But I started stirring when the interviewer mentioned that this guy’s life had fishtailed. She didn’t say how and she didn’t need to, really, once a couple of his soft-spoken replies (“no, I’m never up there communing with the audience, I’m nervous and scared and just trying to survive till the end of my set”) suggested all it needed to about fame going to a young guy’s head. I want you to understand that it wasn’t schadenfreude that made me pay attention. I don’t give a fig for whatever celebrity sob story is plastered across the tabloids in the checkout line. I started to pay attention because this guy’s sheepish self-deprecation and quiet down-talking of himself began to seem, given this weighty past both he and his interviewer were stepping around, less like a schtick and more like someone who had had a great fall and had to put himself back together again. And that always makes me pay attention.

Then they played part of this song:

http://mattjones.bandcamp.com/track/the-darkest-things

And he talked about how he had to be goaded into doing something simpler, something “people could take home,” and I was brought up short by that because—well, to make a long story short, like everyone else on the planet I used to love to sing when I was alone, and then I grew up and ran out of places to be alone, and I thought with kids, when you have them, while they’re young you get a chance to reset, and you can be alone but also be heard, by people who might like it and don’t know enough to judge you yet, so I’ve been gathering songs, songs I can hum and would like to sing, and I’d filed this into that category as soon as I heard this snippet on the radio.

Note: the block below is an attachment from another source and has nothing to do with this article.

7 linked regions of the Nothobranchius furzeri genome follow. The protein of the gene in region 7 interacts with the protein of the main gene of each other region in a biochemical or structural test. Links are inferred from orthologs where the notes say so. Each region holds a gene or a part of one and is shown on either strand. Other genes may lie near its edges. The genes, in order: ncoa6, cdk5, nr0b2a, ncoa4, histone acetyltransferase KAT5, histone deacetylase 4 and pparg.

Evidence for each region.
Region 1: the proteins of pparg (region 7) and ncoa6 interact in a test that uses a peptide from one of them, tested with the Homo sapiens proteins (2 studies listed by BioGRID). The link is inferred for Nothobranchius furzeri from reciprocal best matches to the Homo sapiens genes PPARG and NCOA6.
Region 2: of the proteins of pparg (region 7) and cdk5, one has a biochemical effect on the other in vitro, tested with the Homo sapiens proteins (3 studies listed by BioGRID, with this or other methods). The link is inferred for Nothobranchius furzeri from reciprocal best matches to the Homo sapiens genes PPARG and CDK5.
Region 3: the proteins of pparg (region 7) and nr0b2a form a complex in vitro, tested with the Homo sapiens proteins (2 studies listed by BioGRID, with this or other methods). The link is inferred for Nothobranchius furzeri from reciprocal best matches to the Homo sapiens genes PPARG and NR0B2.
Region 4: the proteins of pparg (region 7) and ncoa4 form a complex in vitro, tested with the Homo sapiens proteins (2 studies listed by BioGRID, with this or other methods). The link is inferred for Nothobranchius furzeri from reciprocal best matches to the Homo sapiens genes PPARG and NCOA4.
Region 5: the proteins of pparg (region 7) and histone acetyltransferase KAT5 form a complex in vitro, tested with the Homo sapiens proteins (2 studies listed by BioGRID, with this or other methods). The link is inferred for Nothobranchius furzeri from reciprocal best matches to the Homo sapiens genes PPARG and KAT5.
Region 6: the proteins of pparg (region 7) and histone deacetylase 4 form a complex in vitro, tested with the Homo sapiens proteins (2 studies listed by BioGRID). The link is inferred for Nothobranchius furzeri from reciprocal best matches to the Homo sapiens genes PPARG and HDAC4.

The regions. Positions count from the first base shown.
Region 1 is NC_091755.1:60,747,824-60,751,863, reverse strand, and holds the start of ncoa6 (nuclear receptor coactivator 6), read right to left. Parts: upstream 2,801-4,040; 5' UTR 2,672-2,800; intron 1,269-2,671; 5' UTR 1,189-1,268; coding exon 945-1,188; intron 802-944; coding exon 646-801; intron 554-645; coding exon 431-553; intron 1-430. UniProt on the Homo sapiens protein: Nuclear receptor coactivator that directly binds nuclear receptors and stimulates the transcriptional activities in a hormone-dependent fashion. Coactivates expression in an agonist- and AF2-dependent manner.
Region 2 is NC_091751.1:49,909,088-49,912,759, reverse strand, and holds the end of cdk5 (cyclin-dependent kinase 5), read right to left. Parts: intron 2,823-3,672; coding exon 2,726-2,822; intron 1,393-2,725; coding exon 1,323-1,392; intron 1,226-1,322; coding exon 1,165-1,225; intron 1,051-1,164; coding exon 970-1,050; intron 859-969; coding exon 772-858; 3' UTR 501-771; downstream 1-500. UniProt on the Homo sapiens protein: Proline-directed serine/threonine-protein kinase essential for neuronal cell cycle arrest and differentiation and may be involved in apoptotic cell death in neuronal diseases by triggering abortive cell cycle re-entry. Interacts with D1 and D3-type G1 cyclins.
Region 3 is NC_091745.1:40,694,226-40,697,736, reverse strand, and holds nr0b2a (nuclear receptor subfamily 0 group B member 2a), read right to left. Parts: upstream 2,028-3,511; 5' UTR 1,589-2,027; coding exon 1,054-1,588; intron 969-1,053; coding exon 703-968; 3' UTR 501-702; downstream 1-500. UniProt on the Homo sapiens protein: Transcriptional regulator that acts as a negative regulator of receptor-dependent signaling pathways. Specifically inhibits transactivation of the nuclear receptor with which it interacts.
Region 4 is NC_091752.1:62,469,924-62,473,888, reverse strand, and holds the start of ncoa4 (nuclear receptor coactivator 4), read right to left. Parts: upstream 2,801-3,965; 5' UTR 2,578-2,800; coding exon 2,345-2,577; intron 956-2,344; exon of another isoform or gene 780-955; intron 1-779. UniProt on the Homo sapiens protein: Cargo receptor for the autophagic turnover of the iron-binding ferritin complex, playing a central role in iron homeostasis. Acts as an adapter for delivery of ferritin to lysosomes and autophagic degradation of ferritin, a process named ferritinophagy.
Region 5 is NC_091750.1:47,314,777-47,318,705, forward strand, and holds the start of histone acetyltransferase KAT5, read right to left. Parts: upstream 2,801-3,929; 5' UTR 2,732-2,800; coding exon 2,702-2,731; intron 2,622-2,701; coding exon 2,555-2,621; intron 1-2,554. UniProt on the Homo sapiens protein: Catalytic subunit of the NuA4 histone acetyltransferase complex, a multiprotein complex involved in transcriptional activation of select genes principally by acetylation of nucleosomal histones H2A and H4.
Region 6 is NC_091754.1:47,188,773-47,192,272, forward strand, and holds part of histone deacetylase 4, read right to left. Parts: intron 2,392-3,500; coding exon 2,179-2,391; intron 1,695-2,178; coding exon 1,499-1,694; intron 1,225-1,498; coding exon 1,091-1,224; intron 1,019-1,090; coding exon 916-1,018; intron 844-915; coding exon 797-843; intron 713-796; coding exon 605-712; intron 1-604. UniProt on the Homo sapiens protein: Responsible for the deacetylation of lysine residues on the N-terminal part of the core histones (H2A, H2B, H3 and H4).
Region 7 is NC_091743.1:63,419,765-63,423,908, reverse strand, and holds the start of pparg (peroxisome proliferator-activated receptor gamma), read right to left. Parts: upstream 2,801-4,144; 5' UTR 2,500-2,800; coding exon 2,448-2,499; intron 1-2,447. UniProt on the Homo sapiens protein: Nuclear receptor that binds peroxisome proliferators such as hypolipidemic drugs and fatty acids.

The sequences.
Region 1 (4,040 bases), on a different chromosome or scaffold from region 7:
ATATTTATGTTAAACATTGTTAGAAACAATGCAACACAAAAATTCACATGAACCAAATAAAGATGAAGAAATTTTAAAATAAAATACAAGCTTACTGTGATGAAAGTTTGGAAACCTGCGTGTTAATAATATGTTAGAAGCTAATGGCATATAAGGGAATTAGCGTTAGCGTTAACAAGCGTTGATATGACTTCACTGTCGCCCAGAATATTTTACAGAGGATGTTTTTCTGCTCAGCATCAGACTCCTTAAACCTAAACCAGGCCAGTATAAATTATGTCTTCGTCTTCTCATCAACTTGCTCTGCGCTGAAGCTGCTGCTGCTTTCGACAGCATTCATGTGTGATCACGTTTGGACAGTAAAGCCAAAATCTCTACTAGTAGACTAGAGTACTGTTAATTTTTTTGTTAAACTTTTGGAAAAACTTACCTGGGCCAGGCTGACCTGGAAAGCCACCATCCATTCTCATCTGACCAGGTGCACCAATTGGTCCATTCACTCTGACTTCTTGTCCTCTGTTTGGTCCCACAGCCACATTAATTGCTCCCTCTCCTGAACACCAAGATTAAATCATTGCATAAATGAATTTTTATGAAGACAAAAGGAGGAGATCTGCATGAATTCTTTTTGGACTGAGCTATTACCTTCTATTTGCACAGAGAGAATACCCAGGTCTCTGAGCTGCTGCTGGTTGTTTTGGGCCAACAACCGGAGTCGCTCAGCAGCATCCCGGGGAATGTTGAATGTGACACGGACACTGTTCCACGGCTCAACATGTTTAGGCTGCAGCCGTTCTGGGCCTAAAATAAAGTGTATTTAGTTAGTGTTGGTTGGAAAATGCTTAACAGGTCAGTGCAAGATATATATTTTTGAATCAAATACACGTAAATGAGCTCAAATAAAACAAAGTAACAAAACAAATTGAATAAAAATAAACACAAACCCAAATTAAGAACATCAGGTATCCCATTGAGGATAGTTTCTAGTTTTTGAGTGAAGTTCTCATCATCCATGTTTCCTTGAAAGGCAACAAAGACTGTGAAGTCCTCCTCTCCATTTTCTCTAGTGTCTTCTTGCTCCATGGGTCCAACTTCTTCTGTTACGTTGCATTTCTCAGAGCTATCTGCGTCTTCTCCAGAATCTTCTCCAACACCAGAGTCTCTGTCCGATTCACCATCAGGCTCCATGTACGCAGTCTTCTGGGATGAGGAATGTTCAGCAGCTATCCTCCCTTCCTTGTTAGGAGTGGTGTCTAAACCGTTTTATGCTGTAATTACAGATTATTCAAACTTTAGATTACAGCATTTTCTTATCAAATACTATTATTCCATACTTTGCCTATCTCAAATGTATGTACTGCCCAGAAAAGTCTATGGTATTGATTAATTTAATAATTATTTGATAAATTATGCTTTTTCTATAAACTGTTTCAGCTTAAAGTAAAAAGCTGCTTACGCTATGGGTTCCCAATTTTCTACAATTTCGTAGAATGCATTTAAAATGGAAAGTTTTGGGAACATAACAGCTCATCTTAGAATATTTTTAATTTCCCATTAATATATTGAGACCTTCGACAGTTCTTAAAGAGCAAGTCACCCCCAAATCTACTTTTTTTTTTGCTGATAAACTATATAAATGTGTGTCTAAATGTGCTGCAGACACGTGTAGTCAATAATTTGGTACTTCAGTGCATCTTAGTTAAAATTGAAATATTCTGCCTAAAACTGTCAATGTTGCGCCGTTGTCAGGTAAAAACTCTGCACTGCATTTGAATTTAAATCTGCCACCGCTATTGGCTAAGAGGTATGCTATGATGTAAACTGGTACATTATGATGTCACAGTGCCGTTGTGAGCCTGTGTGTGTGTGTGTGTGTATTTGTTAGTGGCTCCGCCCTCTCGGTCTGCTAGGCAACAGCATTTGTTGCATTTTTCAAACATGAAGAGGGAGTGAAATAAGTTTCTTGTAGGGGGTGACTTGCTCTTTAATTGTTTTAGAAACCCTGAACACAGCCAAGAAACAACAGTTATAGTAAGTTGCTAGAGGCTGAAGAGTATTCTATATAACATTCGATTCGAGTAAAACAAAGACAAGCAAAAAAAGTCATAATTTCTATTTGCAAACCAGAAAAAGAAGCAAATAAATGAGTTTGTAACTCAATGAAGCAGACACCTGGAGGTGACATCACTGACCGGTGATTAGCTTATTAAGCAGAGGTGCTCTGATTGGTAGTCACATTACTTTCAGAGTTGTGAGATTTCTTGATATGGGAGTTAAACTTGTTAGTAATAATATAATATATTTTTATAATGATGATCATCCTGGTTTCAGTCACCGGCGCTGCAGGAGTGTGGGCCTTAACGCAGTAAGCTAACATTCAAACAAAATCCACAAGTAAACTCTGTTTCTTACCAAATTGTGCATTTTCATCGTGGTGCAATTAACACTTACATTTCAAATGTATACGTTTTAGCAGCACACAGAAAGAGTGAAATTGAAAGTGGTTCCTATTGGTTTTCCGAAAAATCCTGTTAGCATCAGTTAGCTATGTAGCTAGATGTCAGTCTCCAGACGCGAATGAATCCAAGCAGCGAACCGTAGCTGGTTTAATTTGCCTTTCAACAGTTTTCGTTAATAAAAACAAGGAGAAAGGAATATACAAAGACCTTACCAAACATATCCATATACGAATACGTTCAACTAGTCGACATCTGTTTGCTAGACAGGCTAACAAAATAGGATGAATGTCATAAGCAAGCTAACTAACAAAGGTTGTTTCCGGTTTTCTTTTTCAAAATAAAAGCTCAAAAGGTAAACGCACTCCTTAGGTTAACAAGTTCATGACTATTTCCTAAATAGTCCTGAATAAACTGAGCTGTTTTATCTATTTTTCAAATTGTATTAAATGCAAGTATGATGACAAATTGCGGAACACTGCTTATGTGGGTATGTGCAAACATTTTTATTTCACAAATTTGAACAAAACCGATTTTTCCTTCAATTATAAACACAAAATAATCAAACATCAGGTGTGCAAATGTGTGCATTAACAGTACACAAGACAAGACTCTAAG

The interviewer asked about bigger audiences, if he’d want them again, if he wanted to leave the area and go big and he said “Yeah, bigger audiences you know, they’re great, but they don’t last.” I was paying very close attention now. The interviewer asked him what he wanted, then, and he said he just wanted everything to be okay—wanted something good to come home to, and to know that what he did before he came home was something he believed in. He also, I noted, said he was 35, so he has had much more time than me to realize what a quaintly unattainable dream that can be for most people.

I know how pedestrian or, potentially, dour “I just want everything to be okay” may sound, but it didn’t in context. And unlike 99% of the musician interviews I’ve heard, this one made me actually want to listen to his music. So I did. And you should, too, in this order:

1.) The Darkest Things

2.) The entirety of the album The Black Path, the wild success of which was what sent him into that spiral

3.) The Darkest Things again